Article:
The new nightmare in France

12.04.17 Publication:

With less than two weeks to go before the first round of France’s presidential election, financial markets are waking up to a new potential nightmare. Having for months expected the centrist Emmanuel Macron to face, and beat, the far-right, anti-euro populist, Marine Le Pen, of the Front National in the second round, a new danger is looming. A path has opened up through which Ms Le Pen could steal a surprise victory.

That path is being laid on the far left of French politics. In the campaign’s final weeks, the rising star has been Jean-Luc Melenchon, a far-left socialist who is a member of the European Parliament. His stirring rhetoric and radical message has brought him into third place in the opinion polls, ahead of the man who was once the front-runner, Francois Fillon of the centre-right Republican Party.

Mr Melenchon is seen by most outsiders as a typical French leftist, a man of inspiring slogans but little practical likelihood of any of them ever being achieved. Among other things, he proposes an income tax rate of 100% for all income above €360,000 a year. High-earners, which would have included Mr Macron during his days as an investment banker, are not expecting ever to have such a ceiling put on their incomes.

However, his rise really should be seen as a threat to both Mr Fillon and Mr Macron – and potentially to the future of the European Union. For there is now a chance that the crucial second round of the election on May 7th could be held not between Mr Macron and Ms Le Pen, as everybody expects, but Mr Melenchon and Ms Le Pen.

This would be an extraordinary outcome. But as Brexit and the election of Donald Trump showed, we live in extraordinary political times. And the point that needs to be borne in mind is that the French presidential election already has an extraordinary character, one which threatens to transform the two-round voting system from a safeguard against extremism into the source of an extremist victory.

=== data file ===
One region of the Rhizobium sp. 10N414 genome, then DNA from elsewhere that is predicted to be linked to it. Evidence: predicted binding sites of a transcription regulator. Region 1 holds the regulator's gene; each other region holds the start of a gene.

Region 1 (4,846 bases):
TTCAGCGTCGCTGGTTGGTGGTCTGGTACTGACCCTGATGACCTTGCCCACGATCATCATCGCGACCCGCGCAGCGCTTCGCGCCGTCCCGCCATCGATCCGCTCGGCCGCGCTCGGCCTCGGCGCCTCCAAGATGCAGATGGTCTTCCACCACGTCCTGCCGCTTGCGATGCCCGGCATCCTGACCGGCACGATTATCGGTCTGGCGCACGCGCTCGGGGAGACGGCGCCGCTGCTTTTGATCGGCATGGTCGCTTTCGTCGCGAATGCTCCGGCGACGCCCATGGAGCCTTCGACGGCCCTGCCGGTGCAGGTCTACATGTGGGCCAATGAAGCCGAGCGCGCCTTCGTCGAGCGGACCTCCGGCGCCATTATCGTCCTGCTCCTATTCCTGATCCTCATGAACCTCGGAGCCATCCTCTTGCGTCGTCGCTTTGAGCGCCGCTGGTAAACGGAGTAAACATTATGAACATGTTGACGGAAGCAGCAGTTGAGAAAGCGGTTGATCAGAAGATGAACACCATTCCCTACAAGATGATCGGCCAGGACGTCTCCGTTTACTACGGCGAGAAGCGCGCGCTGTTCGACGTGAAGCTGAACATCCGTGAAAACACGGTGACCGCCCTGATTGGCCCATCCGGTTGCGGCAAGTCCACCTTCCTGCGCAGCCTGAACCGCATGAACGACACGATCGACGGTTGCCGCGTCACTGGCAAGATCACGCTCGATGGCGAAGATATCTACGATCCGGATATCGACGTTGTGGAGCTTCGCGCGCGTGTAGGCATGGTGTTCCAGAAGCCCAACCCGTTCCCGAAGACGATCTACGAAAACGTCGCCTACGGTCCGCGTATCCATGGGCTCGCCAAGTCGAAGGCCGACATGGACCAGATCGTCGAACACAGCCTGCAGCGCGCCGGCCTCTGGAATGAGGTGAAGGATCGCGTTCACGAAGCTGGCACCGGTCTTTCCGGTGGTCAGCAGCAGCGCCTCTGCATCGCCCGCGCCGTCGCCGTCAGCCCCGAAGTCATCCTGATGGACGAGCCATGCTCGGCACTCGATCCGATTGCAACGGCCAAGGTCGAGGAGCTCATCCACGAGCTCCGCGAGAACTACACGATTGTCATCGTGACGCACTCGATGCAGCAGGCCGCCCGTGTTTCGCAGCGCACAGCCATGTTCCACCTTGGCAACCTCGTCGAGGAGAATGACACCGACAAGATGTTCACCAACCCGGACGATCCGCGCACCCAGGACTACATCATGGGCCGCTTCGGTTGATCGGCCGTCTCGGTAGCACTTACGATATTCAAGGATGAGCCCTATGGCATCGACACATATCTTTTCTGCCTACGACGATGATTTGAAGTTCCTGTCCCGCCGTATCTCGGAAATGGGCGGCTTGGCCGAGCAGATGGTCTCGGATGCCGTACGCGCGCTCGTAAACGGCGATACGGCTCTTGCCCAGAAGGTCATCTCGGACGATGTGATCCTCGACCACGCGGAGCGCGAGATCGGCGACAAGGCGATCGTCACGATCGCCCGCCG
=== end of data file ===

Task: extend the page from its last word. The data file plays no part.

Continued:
The system has, traditionally, encouraged a large number of candidates to run for the first round (this year there are 11) knowing that they can get a platform and win some votes, for the electorate has considered that the system allows them to vote with their hearts in the first round, but with their brains in the second.

This has always worked well, because the strength of the two main party organisations – the Socialist Party on the left and what is now called the Republican Party on the right – has guaranteed that in the second round voters will always have a mainstream option.

However this year, both the main parties are in a state of disarray. The Socialists are failing because President Francois Hollande’s administration has, since it was elected in 2012, been such a failure. The Republicans are in disarray because the candidate who won an overwhelming victory in their primaries last December, Mr Fillon, has been discredited by scandal and yet has refused to quit.

Mr Macron has profited from this disarray, running as an independent backed by his own movement, En Marche. He has a good chance of being the leading candidate of the centre, and still a good chance of becoming president. But that chance faces a new shadow cast by Mr Melenchon’s rise.

That shadow is the possibility that voters might, as before, vote with their hearts for Mr Melenchon in the first round of April 23rd, but then wake up next day to a shock: to the news that he has squeezed just ahead, in a close race, of not only Mr Fillon but also Mr Macron.

This would be a dream result for Ms Le Pen. She would then have the chance of winning votes on May 7th both from Mr Fillon’s conservative supporters and from some of Mr Macron’s backers. Voters in the centre would face an impossible choice between the two unpalatable extremes of Mr Melenchon and Ms Le Pen. Many might well abstain.

The best way to avert this would be for Mr Fillon to see sense during the final weeks of the campaign and to resign his candidacy, placing his endorsement behind Mr Macron. That is what his brain should now be saying. Whether his heart will now allow him to give up the race for the sake of France and of Europe could be a different matter. Let us hope.